These navigation aids mark the edges of safe water areas; for example, directing travel within a channel. The markers use a combination of colors and numbers, which may appear on either buoys or permanently placed markers.
Red colors, red lights, and even numbers indicate the right side of the channel as a boater enters from the open sea or heads upstream
Green colors, green lights, and odd numbers indicate the left side of the channel as a boater enters from the open sea or heads upstream.
Red and green colors and/or lights indicate the preferred (primary) channel. If green is on top, the preferred channel is to the right as a boater enters from the open sea or heads upstream; if red is on top, the preferred channel is to the left
Red Right Returning is a reminder of the correct course when returning from open waters or heading upstream.
Entering channel: red buoy on starboard, green on port
Lighted Buoys use the lateral marker colors and numbers discussed above; in addition, they have a matching colored light.
Nuns are red cone-shaped buoys marked with even numbers.
Cans are green cylindrical-shaped buoys marked with odd numbers.
A Lighted Buoy
Daymarks are permanently placed signs attached to structures, such as posts, in the water. Common daymarks are red triangles (equivalent to nuns) and green squares (equivalent to cans). They may be lighted also.
A Green Daymark
A Red Daymark
Intracoastal Waterway System
The Intracoastal Waterway (ICW) is a chain of channels that provide an inland passage along the U.S. coast. Buoys and markers in this system are identified by yellow symbols and serve a dual purpose—they are navigation aids for both the lateral system of markers and the ICW.
If following the ICW from New Jersey to Brownsville, Texas, in a clockwise direction:
• Any marker displaying a yellow triangle should be passed by keeping it on the starboard (right) side of your vessel.
• Any marker displaying a yellow square should be passed by keeping it on the port (left) side of your vessel.
A Red Intracoastal Marker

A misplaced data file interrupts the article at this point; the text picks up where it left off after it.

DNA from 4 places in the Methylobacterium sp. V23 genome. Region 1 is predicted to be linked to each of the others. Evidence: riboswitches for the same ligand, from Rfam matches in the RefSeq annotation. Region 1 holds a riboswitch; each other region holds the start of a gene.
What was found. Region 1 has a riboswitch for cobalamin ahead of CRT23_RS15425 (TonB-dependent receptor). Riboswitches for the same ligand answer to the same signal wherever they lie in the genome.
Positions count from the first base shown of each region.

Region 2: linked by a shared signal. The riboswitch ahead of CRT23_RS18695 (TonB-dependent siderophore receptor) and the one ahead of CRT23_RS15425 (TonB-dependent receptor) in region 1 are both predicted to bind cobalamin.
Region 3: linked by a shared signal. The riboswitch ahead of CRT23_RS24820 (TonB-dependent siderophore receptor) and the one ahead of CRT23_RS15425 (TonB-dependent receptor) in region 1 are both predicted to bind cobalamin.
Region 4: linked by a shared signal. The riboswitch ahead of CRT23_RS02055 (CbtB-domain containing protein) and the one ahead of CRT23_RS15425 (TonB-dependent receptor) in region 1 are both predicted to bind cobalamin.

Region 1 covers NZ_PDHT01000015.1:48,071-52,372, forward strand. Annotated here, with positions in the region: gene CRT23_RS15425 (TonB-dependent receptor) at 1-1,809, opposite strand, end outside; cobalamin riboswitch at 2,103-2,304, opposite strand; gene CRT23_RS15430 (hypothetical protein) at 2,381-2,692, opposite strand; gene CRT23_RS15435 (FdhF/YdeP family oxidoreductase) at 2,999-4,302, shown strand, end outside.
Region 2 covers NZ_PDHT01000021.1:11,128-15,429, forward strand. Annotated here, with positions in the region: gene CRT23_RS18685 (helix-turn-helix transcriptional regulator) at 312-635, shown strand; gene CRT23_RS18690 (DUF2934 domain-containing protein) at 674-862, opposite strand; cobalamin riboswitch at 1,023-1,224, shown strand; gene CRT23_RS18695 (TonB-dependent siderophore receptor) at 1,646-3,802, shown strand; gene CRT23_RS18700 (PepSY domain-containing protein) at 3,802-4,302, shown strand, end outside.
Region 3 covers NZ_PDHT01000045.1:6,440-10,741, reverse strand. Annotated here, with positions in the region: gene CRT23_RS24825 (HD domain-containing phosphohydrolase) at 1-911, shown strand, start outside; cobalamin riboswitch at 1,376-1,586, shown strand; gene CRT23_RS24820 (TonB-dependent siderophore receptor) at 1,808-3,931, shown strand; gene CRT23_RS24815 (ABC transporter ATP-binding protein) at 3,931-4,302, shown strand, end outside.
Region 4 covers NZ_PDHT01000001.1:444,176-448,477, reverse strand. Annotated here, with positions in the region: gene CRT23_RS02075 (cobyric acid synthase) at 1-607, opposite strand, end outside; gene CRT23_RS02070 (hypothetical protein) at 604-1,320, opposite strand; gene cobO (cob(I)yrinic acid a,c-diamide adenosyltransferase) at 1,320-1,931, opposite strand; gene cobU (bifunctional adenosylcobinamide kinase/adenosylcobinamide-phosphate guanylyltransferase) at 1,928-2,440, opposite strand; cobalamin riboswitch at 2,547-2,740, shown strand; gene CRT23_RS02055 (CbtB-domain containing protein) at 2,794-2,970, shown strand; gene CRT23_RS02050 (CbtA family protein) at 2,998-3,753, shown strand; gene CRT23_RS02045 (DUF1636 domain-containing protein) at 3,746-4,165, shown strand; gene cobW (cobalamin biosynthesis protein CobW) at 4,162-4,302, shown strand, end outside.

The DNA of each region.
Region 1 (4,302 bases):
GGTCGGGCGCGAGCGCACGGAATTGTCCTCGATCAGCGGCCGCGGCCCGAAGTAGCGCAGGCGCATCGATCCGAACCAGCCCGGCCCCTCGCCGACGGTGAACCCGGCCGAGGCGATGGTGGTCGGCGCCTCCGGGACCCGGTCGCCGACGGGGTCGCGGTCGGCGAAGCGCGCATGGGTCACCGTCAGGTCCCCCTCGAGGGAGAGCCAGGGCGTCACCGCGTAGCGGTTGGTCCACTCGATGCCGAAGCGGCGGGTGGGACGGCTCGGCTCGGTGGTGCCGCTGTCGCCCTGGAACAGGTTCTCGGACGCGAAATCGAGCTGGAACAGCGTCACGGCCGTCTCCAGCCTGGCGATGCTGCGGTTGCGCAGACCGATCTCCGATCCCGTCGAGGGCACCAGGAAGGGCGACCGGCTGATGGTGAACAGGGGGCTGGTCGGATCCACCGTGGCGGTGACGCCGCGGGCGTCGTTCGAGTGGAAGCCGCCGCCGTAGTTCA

A Green Intracoastal Marker
Non-lateral markers are navigation aids that give information other than the edges of safe water areas. The most common are regulatory markers (shown below) that are white and use orange markings and black lettering. These markers are found on waterways throughout Florida.
Information: Squares indicate where to find food, supplies, repairs, etc. and give directions and other information.
Controlled: Circles indicate a controlled area such as speed limit, ski only or no skiing, or “slow, no wake.”
Exclusion: Crossed diamonds indicate areas off-limits to all vessels such as swimming areas, dams, and spillways.
Danger: Diamonds warn of dangers such as rocks, shoals, construction, dams, or stumps. Always proceed with caution.
“IDLE SPEED, NO WAKE” ZONE: A designated area where vessels must be operated at a speed no greater than that which is necessary to maintain steerage and headway. The vessel should not produce a wake at this speed.
“SLOW SPEED, MINIMUM WAKE” ZONE: Areas where vessels must be fully off plane and completely settled in the water. Any wake created by a vessel in one of these zones must be minimal (very small). If your vessel is traveling with the bow even slightly elevated while in one of these zones, it is not proceeding at “Slow Speed” as required by law.
Maximum 25 MPH, 30 MPH, and 35 MPH SPEED ZONES: Controlled areas within which a vessel must not exceed posted speed.
• Always wear a PFD (personal flotation device) when onboard the PWC, it should go without saying that you should wear a life jacket when water tubing. This is especially important in the event that the rider should become separated from the ski.
• Always use a spotter who can keep a lookout for water tubing accidents or see if anyone has fallen off the tube, while the driver concentrates on oncoming obstacles.
• Be aware of water regulations. Make sure you are familiar with the specific regulations governing the body of water you’re boat tubing on, in particular towing speeds.
• Drive Responsibly. Always begin with the tow rope fully extended. Never start the PWC with the rope near the rear of the ski or go in reverse which can result in the tow rope becoming tangled in the impeller causing severe damage to the ski. Never accelerate quickly which can snap the tow rope and jar the rider resulting in injury. While sharp turns, high speeds, and big waves can be fun, these should never come at the expense of rider safety. Enjoying a day of water tubing, the driver should be alert, sober and have a solid grasp of boating rules and regulations. Be respectful of and keep your distance from other boats in the area when water tubing, and always keep an eye out for additional water hazards such as rocks, docks, and buoys. Handle wakes with care. Slow the boat speed when crossing wakes. bouncing off wakes at high speeds has been known to cause back injury.